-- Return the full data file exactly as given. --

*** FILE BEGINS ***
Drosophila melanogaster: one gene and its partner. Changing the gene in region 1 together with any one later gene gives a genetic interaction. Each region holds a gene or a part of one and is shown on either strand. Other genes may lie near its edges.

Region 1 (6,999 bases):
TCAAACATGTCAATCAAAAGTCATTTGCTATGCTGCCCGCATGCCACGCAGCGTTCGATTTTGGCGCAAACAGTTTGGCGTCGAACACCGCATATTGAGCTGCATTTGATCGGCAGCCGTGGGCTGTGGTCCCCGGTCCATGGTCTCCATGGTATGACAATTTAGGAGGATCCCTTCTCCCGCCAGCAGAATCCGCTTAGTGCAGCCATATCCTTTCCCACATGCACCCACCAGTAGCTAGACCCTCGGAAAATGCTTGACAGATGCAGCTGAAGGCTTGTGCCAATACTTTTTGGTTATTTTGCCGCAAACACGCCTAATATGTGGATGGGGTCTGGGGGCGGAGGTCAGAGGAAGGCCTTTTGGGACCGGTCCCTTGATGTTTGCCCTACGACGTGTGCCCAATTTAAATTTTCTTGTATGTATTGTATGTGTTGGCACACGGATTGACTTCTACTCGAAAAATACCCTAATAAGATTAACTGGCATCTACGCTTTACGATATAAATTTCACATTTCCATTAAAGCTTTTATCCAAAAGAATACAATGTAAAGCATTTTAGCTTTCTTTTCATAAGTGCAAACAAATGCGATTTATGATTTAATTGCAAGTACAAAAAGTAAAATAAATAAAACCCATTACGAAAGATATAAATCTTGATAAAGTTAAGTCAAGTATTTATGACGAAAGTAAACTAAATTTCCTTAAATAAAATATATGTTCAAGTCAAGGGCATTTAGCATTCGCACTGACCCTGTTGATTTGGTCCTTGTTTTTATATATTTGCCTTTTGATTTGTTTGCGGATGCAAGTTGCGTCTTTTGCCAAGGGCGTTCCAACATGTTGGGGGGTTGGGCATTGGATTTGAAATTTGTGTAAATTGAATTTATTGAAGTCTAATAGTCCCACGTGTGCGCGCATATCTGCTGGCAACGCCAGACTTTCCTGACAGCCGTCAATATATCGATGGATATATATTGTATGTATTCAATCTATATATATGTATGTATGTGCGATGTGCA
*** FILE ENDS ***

Drosophila melanogaster: one gene and its partner. Changing the gene in region 1 together with any one later gene gives a genetic interaction. Each region holds a gene or a part of one and is shown on either strand. Other genes may lie near its edges.

Region 1 (6,999 bases):
TCAAACATGTCAATCAAAAGTCATTTGCTATGCTGCCCGCATGCCACGCAGCGTTCGATTTTGGCGCAAACAGTTTGGCGTCGAACACCGCATATTGAGCTGCATTTGATCGGCAGCCGTGGGCTGTGGTCCCCGGTCCATGGTCTCCATGGTATGACAATTTAGGAGGATCCCTTCTCCCGCCAGCAGAATCCGCTTAGTGCAGCCATATCCTTTCCCACATGCACCCACCAGTAGCTAGACCCTCGGAAAATGCTTGACAGATGCAGCTGAAGGCTTGTGCCAATACTTTTTGGTTATTTTGCCGCAAACACGCCTAATATGTGGATGGGGTCTGGGGGCGGAGGTCAGAGGAAGGCCTTTTGGGACCGGTCCCTTGATGTTTGCCCTACGACGTGTGCCCAATTTAAATTTTCTTGTATGTATTGTATGTGTTGGCACACGGATTGACTTCTACTCGAAAAATACCCTAATAAGATTAACTGGCATCTACGCTTTACGATATAAATTTCACATTTCCATTAAAGCTTTTATCCAAAAGAATACAATGTAAAGCATTTTAGCTTTCTTTTCATAAGTGCAAACAAATGCGATTTATGATTTAATTGCAAGTACAAAAAGTAAAATAAATAAAACCCATTACGAAAGATATAAATCTTGATAAAGTTAAGTCAAGTATTTATGACGAAAGTAAACTAAATTTCCTTAAATAAAATATATGTTCAAGTCAAGGGCATTTAGCATTCGCACTGACCCTGTTGATTTGGTCCTTGTTTTTATATATTTGCCTTTTGATTTGTTTGCGGATGCAAGTTGCGTCTTTTGCCAAGGGCGTTCCAACATGTTGGGGGGTTGGGCATTGGATTTGAAATTTGTGTAAATTGAATTTATTGAAGTCTAATAGTCCCACGTGTGCGCGCATATCTGCTGGCAACGCCAGACTTTCCTGACAGCCGTCAATATATCGATGGATATATATTGTATGTATTCAATCTATATATATGTATGTATGTGCGATGTGCA